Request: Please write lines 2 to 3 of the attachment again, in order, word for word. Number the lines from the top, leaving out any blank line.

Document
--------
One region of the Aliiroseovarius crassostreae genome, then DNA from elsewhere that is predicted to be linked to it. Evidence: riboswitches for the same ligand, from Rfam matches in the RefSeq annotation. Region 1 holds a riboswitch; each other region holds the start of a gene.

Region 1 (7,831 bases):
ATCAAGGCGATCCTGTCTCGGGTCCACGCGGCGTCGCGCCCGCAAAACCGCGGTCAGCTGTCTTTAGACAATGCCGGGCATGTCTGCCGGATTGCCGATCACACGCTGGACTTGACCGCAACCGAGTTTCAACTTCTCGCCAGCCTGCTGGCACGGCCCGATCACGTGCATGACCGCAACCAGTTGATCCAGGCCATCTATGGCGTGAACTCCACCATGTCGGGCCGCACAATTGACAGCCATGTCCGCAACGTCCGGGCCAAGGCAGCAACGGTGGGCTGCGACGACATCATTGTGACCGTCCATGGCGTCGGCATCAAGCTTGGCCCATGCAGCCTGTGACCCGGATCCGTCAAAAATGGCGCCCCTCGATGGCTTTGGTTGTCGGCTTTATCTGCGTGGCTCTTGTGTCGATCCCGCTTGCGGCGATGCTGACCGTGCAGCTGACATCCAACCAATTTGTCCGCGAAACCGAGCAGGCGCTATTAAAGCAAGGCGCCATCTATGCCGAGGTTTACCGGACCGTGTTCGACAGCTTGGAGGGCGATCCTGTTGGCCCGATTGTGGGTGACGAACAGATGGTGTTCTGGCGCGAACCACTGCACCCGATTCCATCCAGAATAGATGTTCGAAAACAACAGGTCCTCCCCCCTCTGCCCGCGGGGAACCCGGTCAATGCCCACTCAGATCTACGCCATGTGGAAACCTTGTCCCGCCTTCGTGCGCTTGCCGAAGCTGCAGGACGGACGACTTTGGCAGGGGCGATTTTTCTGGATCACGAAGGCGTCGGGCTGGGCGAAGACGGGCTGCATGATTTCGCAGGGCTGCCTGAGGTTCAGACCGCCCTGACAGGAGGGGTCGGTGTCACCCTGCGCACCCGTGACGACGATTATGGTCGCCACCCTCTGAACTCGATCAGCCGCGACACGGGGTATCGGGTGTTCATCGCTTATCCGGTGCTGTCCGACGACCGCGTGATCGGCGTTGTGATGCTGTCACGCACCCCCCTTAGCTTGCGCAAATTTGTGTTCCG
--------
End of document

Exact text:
Region 1 (7,831 bases):
ATCAAGGCGATCCTGTCTCGGGTCCACGCGGCGTCGCGCCCGCAAAACCGCGGTCAGCTGTCTTTAGACAATGCCGGGCATGTCTGCCGGATTGCCGATCACACGCTGGACTTGACCGCAACCGAGTTTCAACTTCTCGCCAGCCTGCTGGCACGGCCCGATCACGTGCATGACCGCAACCAGTTGATCCAGGCCATCTATGGCGTGAACTCCACCATGTCGGGCCGCACAATTGACAGCCATGTCCGCAACGTCCGGGCCAAGGCAGCAACGGTGGGCTGCGACGACATCATTGTGACCGTCCATGGCGTCGGCATCAAGCTTGGCCCATGCAGCCTGTGACCCGGATCCGTCAAAAATGGCGCCCCTCGATGGCTTTGGTTGTCGGCTTTATCTGCGTGGCTCTTGTGTCGATCCCGCTTGCGGCGATGCTGACCGTGCAGCTGACATCCAACCAATTTGTCCGCGAAACCGAGCAGGCGCTATTAAAGCAAGGCGCCATCTATGCCGAGGTTTACCGGACCGTGTTCGACAGCTTGGAGGGCGATCCTGTTGGCCCGATTGTGGGTGACGAACAGATGGTGTTCTGGCGCGAACCACTGCACCCGATTCCATCCAGAATAGATGTTCGAAAACAACAGGTCCTCCCCCCTCTGCCCGCGGGGAACCCGGTCAATGCCCACTCAGATCTACGCCATGTGGAAACCTTGTCCCGCCTTCGTGCGCTTGCCGAAGCTGCAGGACGGACGACTTTGGCAGGGGCGATTTTTCTGGATCACGAAGGCGTCGGGCTGGGCGAAGACGGGCTGCATGATTTCGCAGGGCTGCCTGAGGTTCAGACCGCCCTGACAGGAGGGGTCGGTGTCACCCTGCGCACCCGTGACGACGATTATGGTCGCCACCCTCTGAACTCGATCAGCCGCGACACGGGGTATCGGGTGTTCATCGCTTATCCGGTGCTGTCCGACGACCGCGTGATCGGCGTTGTGATGCTGTCACGCACCCCCCTTAGCTTGCGCAAATTTGTGTTCCG